Table of Contents

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  1. Preface
  2. Transformations
  3. Source transformation
  4. Target transformation
  5. Aggregator transformation
  6. Cleanse transformation
  7. Data Masking transformation
  8. Deduplicate transformation
  9. Expression transformation
  10. Filter transformation
  11. Hierarchy Builder transformation
  12. Hierarchy Parser transformation
  13. Hierarchy Processor transformation
  14. Input transformation
  15. Java transformation
  16. Java transformation API reference
  17. Joiner transformation
  18. Labeler transformation
  19. Lookup transformation
  20. Mapplet transformation
  21. Normalizer transformation
  22. Output transformation
  23. Parse transformation
  24. Python transformation
  25. Rank transformation
  26. Router transformation
  27. Rule Specification transformation
  28. Sequence Generator transformation
  29. Sorter transformation
  30. SQL transformation
  31. Structure Parser transformation
  32. Transaction Control transformation
  33. Union transformation
  34. Velocity transformation
  35. Verifier transformation
  36. Web Services transformation

Transformations

Transformations

Configuring the transformation

Configuring the transformation

When you configure the web services transformation, you connect a source object, configure properties for the transformation, map incoming fields to requested fields for the web service, and map the response to output fields to create one or more success groups.
Data Integration
creates a fault group automatically but you can choose whether to map it to the output fields.
  1. Create a mapping and add the source objects you want to work with.
  2. Add a Web Services transformation to the canvas.
  3. Connect the source to the Web Services transformation.
  4. Select the business service and operation in the
    Web Service
    tab.
  5. On the
    Request Mapping
    and
    Response Mapping
    tabs, create the field mappings between the source fields and the web service request.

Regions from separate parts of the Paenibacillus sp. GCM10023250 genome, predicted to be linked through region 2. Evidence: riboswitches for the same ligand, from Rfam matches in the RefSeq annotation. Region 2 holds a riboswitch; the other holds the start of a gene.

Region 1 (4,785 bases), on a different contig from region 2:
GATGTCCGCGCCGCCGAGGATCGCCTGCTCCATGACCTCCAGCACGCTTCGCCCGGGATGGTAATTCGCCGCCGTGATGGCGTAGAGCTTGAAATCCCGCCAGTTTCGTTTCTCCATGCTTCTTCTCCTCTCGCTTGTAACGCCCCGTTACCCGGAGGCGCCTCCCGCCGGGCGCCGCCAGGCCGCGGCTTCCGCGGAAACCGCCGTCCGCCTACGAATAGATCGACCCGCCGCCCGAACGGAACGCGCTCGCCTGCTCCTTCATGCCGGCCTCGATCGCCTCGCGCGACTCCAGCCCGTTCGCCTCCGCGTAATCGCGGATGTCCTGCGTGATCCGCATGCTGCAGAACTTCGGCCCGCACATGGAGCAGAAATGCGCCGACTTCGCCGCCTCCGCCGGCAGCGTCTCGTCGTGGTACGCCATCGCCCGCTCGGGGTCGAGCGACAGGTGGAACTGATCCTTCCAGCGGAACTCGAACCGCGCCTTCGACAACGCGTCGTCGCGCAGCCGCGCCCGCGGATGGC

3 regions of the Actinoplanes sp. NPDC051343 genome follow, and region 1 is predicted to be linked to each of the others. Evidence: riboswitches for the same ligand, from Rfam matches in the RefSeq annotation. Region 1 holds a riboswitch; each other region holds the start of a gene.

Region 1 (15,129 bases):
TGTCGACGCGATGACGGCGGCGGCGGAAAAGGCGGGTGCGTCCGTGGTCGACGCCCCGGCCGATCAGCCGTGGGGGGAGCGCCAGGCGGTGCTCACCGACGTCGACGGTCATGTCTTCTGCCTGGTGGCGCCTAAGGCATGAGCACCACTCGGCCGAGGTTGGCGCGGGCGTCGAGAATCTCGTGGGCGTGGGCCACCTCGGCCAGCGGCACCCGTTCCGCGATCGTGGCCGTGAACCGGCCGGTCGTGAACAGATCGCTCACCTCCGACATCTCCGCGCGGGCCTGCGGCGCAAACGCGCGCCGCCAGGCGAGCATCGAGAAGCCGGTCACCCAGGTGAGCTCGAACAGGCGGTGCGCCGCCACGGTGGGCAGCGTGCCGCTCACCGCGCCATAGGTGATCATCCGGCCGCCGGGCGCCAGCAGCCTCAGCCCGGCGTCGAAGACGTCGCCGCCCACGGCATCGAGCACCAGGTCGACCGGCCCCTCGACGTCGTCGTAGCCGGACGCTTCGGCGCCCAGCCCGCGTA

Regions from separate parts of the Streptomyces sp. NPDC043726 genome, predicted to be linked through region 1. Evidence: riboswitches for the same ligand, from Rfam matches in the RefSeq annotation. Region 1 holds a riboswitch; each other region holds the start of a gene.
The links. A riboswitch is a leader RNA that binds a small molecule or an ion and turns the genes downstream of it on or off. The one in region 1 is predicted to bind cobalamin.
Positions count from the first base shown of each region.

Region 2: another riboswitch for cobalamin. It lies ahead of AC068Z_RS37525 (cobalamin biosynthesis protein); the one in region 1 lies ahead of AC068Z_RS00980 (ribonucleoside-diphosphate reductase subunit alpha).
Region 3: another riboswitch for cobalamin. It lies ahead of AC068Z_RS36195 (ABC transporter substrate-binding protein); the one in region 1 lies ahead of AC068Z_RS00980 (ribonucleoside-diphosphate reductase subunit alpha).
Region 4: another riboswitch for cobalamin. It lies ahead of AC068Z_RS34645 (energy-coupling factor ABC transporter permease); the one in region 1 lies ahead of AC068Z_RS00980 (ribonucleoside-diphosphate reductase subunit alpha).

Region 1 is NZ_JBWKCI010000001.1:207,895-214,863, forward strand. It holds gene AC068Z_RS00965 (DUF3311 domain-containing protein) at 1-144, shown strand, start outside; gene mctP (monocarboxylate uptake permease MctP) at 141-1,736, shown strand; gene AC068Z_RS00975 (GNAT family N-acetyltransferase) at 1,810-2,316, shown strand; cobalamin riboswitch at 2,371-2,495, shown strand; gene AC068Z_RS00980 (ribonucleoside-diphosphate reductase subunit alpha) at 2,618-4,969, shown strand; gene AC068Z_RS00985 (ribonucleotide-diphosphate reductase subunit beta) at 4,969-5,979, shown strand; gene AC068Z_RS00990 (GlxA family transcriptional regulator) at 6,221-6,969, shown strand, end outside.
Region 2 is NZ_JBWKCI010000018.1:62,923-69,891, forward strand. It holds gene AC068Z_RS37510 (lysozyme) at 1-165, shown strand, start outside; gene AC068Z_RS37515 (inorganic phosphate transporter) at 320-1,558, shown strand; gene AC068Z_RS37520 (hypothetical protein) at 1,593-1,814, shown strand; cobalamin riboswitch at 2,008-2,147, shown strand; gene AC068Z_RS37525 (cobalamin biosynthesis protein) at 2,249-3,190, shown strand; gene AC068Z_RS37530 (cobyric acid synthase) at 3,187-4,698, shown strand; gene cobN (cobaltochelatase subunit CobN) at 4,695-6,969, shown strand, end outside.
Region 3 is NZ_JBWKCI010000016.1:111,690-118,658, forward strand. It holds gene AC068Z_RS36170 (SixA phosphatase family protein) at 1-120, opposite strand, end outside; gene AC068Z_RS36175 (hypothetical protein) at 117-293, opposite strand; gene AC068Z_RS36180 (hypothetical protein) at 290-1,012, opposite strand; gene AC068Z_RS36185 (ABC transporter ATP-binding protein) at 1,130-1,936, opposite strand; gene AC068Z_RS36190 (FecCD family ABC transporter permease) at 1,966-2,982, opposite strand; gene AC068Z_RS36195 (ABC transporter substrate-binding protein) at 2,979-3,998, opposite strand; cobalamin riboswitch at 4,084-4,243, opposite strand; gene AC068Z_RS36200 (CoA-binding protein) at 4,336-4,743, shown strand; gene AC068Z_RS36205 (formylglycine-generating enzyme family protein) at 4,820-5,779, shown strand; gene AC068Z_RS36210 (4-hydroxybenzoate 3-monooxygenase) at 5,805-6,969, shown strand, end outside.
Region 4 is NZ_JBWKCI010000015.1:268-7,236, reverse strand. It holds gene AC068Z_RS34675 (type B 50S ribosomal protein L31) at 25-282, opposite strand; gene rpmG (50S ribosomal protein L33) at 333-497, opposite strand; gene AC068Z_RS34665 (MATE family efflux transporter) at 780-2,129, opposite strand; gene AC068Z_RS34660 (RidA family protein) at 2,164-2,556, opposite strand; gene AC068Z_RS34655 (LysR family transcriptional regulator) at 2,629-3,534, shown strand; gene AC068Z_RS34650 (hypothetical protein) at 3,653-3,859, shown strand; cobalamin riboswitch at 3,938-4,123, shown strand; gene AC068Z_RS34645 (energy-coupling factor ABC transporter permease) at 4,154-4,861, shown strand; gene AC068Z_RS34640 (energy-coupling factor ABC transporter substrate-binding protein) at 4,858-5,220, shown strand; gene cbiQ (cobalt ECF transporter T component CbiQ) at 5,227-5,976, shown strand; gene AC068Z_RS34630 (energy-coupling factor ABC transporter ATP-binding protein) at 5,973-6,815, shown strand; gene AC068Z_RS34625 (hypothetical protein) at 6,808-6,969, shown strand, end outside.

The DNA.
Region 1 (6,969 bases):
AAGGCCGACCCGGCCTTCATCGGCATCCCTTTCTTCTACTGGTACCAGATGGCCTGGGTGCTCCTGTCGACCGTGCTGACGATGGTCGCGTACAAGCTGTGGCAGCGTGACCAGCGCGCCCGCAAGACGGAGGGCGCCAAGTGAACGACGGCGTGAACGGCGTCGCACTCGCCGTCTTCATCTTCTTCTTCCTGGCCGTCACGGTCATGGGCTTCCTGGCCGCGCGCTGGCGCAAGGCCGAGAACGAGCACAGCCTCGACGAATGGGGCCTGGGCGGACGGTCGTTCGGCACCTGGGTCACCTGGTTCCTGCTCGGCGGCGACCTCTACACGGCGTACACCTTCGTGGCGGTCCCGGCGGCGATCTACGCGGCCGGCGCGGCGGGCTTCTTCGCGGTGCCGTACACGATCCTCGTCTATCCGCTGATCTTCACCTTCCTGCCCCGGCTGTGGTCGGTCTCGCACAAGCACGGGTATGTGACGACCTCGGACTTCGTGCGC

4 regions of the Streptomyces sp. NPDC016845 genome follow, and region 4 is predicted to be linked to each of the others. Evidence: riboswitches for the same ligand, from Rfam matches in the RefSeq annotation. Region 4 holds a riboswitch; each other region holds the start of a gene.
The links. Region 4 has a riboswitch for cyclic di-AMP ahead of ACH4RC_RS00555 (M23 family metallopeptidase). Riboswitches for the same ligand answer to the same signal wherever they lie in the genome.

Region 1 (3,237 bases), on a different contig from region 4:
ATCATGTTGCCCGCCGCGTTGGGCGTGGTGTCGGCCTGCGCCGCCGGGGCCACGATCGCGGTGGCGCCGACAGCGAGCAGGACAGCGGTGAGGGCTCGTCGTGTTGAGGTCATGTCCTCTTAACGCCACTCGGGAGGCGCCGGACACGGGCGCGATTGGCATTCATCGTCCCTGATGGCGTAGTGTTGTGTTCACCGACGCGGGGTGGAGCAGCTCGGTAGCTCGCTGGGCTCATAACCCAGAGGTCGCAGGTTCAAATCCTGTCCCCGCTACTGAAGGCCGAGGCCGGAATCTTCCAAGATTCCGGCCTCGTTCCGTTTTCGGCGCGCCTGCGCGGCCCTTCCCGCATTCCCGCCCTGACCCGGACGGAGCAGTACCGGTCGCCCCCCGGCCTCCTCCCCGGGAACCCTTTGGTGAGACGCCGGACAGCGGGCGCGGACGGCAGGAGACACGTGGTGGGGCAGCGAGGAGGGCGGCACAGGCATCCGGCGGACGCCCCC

For an illustration of the mapping process, see Web Services transformation example.
  6. On the
    Output Fields
    tab, review the success groups, fault group, and field details. You can edit the field metadata, if needed. The success groups contain the SOAP response from the web service. The fault group contains SOAP faults with the fault code, string, and object name that caused the fault to occur.
  7. Define the advanced properties.
  8. Save and run the mapping.
For additional information about the mapping process, see the following sections:

Advanced properties

The following table describes the properties available for the Web Services transformation from the
Advanced
tab:
Property
Description
Cache Size
Memory available for the web service request and response. If the web service request or response contains a large number of rows or columns, you might want to increase the cache size. Default is 100 KB.
Allow Input Flush
The
mapping
task creates XML when it has all of the data for a group. When enabled, the
mapping
task flushes the XML after it receives all of the data for the root value. When not enabled, the
mapping
task stores the XML in memory and creates the XML after it receives data for all the groups.
You cannot select the option to allow input flush if you are connecting to multiple source objects.
Transaction Commit Control
Control to commit or roll back transactions based on the set of rows that pass through the transformation. Enter an IIF function to specify the conditions to determine whether the
mapping